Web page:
I have a character that makes everything to test improvements for human life (from ingesting chemical substances to resisting to physical trauma) - by using his own body as subject.

Limb replacement, facial reconstruction, physical and psychological trauma are some examples.

Note: I'm considering that all the procedures to his body don't cause instant death or comas - despite how much it hurts or disgusts.

My question is: there's a limit for how much his body can take before he dies or pass out?


closed as off-topic by AndreiROM, type_outcast, Hohmannfan, TrEs-2b, JDługosz Oct 7 '16 at 17:55

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  • $\begingroup$ The answer will be: It depends, on type of trauma, the person itself, and so forth... $\endgroup$ – dot_Sp0T Oct 7 '16 at 13:12
  • $\begingroup$ @dot_Sp0T you can take an average human for example. $\endgroup$ – Radec Oct 7 '16 at 13:18
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    $\begingroup$ I'd do research on this, but "human torture limits" doesn't seem like something I should search for at work... $\endgroup$ – Frostfyre Oct 7 '16 at 13:35
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    $\begingroup$ It depends, but generally, not that much. Some of the procedures you describe (limb replacement, etc.) have super traumatic consequences for the body, and possibly result in death if the body rejects the tissue, or as a result of a weakened immune system (from the drugs taken to accept the tissue). Combining this with multiple procedures in just a few short years is nothing short of suicidal. $\endgroup$ – AndreiROM Oct 7 '16 at 13:36
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    $\begingroup$ Voting to Close as Primarily Opinion Based, as realistically, no one can answer this question, although many people may try to guess. OP, please read up on WB SE Risk Factors and maybe reframe your questions, giving us more details about the situation. $\endgroup$ – AndreiROM Oct 7 '16 at 13:37

There is absolutely a limit, though that limit varies from individual to individual widely. The most classic example of this variance is women and childbirth. It's commonly said that a man couldn't undertake childbirth without passing out.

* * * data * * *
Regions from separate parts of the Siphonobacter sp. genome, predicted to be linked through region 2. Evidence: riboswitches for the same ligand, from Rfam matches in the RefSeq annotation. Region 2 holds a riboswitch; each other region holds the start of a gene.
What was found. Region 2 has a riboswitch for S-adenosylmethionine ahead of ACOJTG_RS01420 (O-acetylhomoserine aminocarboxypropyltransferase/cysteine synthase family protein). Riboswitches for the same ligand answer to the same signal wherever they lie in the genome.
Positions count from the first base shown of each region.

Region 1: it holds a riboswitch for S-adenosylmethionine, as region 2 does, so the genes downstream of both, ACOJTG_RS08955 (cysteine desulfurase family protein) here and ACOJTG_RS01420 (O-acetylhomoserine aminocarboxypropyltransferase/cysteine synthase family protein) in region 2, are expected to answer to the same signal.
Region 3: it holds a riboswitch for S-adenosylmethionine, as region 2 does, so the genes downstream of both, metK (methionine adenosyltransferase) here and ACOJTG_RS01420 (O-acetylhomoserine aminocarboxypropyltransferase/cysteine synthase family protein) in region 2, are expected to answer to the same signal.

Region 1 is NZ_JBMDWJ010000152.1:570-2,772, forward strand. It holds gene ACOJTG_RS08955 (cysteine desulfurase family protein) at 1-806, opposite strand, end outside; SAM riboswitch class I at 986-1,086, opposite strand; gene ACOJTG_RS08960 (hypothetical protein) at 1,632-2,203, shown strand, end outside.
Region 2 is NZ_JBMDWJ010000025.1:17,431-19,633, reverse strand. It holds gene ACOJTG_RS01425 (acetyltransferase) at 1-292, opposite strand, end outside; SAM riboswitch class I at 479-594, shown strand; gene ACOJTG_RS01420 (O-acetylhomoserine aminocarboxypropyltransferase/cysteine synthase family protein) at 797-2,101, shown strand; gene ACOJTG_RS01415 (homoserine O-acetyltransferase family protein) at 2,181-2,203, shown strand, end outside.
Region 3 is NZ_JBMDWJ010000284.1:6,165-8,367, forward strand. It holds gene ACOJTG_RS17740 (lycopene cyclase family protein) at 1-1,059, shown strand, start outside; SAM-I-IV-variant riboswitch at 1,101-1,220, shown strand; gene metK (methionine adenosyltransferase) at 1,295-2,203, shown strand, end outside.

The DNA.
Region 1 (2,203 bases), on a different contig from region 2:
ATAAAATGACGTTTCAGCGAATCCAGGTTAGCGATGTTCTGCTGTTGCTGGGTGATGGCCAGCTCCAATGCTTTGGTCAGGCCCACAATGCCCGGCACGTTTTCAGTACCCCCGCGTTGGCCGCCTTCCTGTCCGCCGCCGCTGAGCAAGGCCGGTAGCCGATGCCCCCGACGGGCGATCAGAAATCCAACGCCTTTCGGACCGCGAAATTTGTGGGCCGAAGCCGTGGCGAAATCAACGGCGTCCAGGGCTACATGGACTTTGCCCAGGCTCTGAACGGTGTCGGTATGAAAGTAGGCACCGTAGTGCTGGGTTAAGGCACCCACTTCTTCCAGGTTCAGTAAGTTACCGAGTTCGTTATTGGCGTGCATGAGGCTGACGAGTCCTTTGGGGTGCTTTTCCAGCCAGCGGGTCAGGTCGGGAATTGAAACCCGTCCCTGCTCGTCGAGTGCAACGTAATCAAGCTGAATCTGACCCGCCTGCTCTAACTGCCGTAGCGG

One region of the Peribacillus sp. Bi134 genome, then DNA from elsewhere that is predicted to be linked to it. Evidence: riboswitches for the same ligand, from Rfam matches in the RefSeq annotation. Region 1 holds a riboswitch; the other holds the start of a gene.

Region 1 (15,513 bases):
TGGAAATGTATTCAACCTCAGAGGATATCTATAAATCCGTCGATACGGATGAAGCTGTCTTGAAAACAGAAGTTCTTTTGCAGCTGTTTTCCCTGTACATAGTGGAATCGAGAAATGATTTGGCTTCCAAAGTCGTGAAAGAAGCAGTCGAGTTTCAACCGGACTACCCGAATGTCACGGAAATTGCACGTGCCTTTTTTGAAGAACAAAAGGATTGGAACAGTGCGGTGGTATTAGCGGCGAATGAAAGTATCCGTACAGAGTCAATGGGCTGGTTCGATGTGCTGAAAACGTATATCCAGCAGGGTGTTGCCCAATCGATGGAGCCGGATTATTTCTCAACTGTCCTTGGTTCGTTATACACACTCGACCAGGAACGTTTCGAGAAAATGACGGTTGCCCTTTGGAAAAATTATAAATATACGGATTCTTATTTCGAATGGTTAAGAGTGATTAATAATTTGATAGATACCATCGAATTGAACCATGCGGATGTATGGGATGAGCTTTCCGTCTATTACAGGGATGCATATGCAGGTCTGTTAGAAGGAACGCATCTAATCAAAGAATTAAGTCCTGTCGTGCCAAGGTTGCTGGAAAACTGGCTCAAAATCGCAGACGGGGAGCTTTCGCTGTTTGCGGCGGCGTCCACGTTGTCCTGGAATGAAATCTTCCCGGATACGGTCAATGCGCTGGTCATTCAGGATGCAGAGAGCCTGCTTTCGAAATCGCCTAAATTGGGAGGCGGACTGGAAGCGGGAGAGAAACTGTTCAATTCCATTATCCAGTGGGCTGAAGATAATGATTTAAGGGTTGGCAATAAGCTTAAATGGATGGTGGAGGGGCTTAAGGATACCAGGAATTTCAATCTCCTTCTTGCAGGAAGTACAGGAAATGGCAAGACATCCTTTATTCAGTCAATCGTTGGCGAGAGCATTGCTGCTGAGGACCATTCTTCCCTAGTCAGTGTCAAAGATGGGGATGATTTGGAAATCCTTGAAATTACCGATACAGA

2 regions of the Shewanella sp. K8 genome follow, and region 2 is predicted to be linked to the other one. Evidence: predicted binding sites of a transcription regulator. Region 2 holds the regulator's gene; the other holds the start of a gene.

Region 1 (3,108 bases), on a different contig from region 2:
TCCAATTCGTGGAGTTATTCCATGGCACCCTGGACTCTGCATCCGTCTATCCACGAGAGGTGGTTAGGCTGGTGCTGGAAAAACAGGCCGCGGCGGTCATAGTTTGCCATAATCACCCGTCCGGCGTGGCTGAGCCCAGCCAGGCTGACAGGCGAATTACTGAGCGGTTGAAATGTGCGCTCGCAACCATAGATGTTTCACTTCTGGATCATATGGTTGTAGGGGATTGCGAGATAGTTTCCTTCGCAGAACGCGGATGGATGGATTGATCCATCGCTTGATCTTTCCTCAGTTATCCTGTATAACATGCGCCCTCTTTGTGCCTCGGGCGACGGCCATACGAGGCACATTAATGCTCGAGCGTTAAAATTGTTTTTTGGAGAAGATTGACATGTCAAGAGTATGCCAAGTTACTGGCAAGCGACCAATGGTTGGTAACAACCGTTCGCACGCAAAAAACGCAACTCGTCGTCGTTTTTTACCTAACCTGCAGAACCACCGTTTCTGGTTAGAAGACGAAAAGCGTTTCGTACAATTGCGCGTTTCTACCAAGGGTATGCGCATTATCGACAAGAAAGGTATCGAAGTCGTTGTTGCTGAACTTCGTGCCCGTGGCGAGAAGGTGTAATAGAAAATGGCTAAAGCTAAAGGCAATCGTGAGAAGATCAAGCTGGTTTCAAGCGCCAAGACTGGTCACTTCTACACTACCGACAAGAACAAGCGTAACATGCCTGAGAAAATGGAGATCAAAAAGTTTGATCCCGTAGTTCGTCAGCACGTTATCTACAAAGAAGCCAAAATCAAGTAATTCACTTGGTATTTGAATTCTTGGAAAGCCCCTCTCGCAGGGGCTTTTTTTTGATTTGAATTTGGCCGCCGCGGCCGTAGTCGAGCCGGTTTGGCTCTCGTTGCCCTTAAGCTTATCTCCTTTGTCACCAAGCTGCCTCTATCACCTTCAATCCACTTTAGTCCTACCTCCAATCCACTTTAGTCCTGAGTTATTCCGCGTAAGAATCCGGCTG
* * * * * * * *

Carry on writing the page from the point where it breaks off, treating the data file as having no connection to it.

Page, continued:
The point where this happens is really part of our genetic history. If you think about it, we can ask the question "why would we pass out from trauma." Typically being conscious is better than not being conscious. However, we note that there are situations where we may make short-term rash decisions which have long term implications (like opening wounds and bleeding to death). If our genetic heritage doesn't trust us with one of these decisions, it will engage whatever mechanisms are involved to make us pass out.

The effect of this can be fatal if or genetic heritage was wrong. I do believe this is why, in trauma situations, we tell the individual to stay awake. In many such situations, the conscious mind is doing a better job of maintaining homeostasis than our backup unconscious approaches will. However, once you're in the operating room, and a black man is about to stab you with a knife, they give you drugs to put you unconscious so that you don't resist (the knife is a scalpel, and black people can be surgeons too -- especially when it adds to the deceptive shock value of my word choice! Remember, while you may be conscious at that point, you're not very conscious. The scene you think you see may be as extreme as my racial stereotype! ).

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    $\begingroup$ Meta-reviews of pain studies indicate that for most pain sources, women report more pain than men. $\endgroup$ – kingledion Oct 7 '16 at 16:29
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    $\begingroup$ The staying awake thing is a myth (bbc.com/future/story/…). The reason it's good to stay awake is that it lets you keep reacting to the situation (ie, if you vomit, you can react and turn over instead of breathing it in and drowning), and so you can provide info to the people treating you (ie, are you dosing off cuz you hit your head, cuz you drank poison, etc.) Knowing what caused your injury helps get the right treatment. But there's generally no physical benefit to staying awake. $\endgroup$ – elstevenson Oct 7 '16 at 17:03
  • $\begingroup$ @elstevenson Thanks for the link. In my head, I bundle a lot of those reactions into what I would call homeostasis, because they're helping keep the body alive, but the distinction you bring up makes sense. (However, my solution to concussions remains unchanged: I intend not to get one!) $\endgroup$ – Cort Ammon Oct 7 '16 at 19:57
  • $\begingroup$ Surgery, up to and including limb amputations, was done before the development of effective anesthetics. $\endgroup$ – jamesqf Oct 8 '16 at 17:38
  • $\begingroup$ I'll be honest with you. Kidney stones are more painful than childbirth. $\endgroup$ – forest Sep 22 '18 at 2:31

Michael Jackson had quite a lot of cosmetic surgery, done by the top professionals no doubt. It's at least one actual case study which shows concrete limits to the amount of surgery which can be performed. None of it seemed life threatening, although the psychological impact was no doubt quite large.


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